Public School Communities Want Girls in Shorts and Pants

What results would you get if you surveyed parents, teachers and principals and asked: should girls be forced to wear dresses and skirts to school?

While it appears blatantly discriminatory, and Australian states have anti-discrimination legislation preventing it, many schools are still doing this.

There must be widespread support from parents, teachers and principals, for girls to have uniform choice, surely?

South Australia says no to forcing girls to wear dresses and skirts

Thanks to the South Australian Association of State School Organisations (SAASSO) we now know, in South Australia at least, support for forcing girls into skirts and dresses at state schools, is virtually non-existent.

SAASSO’s 2017 survey asked South Australian state school parents, teachers and principals whether girls should be required to wear the traditional girls’ school uniform. The results showed just above 90% (of 1100+ respondents), believed girls should not have to wear skirts and dresses.

Let that sink in for a moment…

90%…Just about every single person asked, felt it was unacceptable to require girls to wear skirts and dresses to school. That’s a clearly definitive outcome.

No support from Principals to force girls’ into skirts and dresses

Further, 100% of principals surveyed said that female students should not be required to wear a girls’ uniform.  And 50% of deputy principals viewed girls’ uniforms as discriminatory.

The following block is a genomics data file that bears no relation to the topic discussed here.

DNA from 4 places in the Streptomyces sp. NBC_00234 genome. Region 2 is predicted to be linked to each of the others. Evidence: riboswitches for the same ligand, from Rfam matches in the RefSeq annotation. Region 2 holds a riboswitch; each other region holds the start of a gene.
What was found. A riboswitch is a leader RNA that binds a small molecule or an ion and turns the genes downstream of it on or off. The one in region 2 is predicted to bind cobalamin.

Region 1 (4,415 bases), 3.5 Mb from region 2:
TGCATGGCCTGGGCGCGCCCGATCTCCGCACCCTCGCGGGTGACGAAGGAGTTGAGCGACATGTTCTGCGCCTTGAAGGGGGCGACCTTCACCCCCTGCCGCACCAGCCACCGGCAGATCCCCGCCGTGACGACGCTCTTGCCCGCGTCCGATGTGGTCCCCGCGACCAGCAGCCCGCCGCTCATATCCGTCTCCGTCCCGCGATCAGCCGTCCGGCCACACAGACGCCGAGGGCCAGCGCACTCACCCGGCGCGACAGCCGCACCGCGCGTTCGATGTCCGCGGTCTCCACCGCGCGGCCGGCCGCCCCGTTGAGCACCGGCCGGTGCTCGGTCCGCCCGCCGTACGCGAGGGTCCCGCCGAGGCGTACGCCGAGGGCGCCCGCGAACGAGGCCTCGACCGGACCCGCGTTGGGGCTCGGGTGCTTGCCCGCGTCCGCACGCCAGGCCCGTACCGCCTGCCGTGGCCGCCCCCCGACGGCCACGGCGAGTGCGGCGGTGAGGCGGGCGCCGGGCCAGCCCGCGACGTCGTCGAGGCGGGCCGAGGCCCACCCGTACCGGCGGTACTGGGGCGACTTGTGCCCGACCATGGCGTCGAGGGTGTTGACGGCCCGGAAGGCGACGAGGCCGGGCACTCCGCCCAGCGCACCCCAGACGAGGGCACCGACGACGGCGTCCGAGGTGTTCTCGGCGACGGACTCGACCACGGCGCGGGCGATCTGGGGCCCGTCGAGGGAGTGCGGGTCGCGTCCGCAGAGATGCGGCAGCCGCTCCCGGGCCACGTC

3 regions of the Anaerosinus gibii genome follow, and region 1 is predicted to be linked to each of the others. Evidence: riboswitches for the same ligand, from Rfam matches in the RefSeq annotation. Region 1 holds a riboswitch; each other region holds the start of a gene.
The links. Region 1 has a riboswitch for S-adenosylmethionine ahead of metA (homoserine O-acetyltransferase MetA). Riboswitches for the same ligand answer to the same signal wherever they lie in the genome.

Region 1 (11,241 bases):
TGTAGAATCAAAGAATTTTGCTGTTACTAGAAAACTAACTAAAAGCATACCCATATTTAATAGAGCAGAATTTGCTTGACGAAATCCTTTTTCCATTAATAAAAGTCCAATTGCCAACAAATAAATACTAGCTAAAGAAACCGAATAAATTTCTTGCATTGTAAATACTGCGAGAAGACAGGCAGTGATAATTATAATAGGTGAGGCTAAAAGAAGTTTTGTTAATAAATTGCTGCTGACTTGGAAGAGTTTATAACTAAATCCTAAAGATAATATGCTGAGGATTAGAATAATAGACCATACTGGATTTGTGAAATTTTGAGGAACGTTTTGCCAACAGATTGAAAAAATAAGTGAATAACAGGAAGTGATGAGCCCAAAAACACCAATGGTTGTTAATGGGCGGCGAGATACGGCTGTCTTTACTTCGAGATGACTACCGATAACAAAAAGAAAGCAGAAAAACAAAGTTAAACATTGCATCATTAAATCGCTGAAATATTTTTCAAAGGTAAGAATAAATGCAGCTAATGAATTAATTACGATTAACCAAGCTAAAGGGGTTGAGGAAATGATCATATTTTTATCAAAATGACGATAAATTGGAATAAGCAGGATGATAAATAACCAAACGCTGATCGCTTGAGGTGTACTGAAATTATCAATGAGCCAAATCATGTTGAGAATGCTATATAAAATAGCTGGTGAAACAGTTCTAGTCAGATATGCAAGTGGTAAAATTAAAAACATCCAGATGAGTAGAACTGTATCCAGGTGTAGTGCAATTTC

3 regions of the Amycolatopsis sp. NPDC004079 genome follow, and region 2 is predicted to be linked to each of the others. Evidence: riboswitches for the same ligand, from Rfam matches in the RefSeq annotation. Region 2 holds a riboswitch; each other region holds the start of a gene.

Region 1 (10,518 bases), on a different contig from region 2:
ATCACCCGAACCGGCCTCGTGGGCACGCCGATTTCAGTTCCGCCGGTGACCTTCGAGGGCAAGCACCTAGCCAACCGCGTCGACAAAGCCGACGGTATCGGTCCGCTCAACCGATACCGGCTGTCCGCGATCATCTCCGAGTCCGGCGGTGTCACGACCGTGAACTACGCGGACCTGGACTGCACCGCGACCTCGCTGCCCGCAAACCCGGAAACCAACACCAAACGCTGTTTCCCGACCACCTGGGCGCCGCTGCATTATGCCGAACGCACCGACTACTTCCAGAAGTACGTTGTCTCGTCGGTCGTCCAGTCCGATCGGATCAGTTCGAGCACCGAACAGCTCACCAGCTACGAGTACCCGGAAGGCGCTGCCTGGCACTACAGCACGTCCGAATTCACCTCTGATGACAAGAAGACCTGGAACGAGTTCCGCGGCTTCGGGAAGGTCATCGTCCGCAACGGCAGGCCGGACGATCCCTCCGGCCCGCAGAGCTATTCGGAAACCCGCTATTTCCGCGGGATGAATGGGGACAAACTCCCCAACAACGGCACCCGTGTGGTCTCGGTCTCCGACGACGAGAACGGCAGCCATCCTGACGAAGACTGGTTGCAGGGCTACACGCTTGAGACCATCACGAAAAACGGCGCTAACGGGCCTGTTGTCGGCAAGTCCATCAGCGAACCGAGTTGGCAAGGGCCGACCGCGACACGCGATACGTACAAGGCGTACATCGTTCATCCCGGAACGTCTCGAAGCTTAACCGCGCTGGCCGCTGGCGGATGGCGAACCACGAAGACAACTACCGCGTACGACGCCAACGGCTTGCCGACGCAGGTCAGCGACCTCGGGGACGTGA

Of all respondents, one in three believed girl-specific school uniforms were discriminatory against female students. The respondents who felt this way were in equal numbers female and male.

In South Australia, there is a clear and present desire that state schools offer shorts and pants to girls as their everyday school uniform. While South Australia is known as a progressive state, we would hope those survey results would be closely replicated across the country.

Time for change

We know it’s no longer acceptable for girls to be forced to wear dresses and skirts to school. Women wear shorts and pants to work, and girls wear shorts and pants everywhere outside of school.  Uniform clothing restrictions for girls based on gender, are outdated and unwanted.

Girls’ Uniform Agenda is a national group formed to tackle this issue head on. School by school, state by state; we will not rest until every school offers girls choices in their everyday school uniforms.  At a minimum, this must include shorts and pants for girls.

How you can help

Please visit our website and read our Case Studies that demonstrate how over many, many decades, archaic uniform policies have demeaned and harmed girls. Most importantly, we ask you to join us in action. Download the letters on our website and send them to your local school/s and your state Education Minister

Girls and women across this country have had enough!  Change however, won’t come by wishing for it. We must make our voices heard, and writing to principals and ministers, those who have power in our education system, is a powerful way to create change.

Let’s come together, stand up for the rights of girls and require schools and the principals who run them, to do what they know is right. Principals, teachers and parents want change. Let’s give them the nudge needed to make it happen.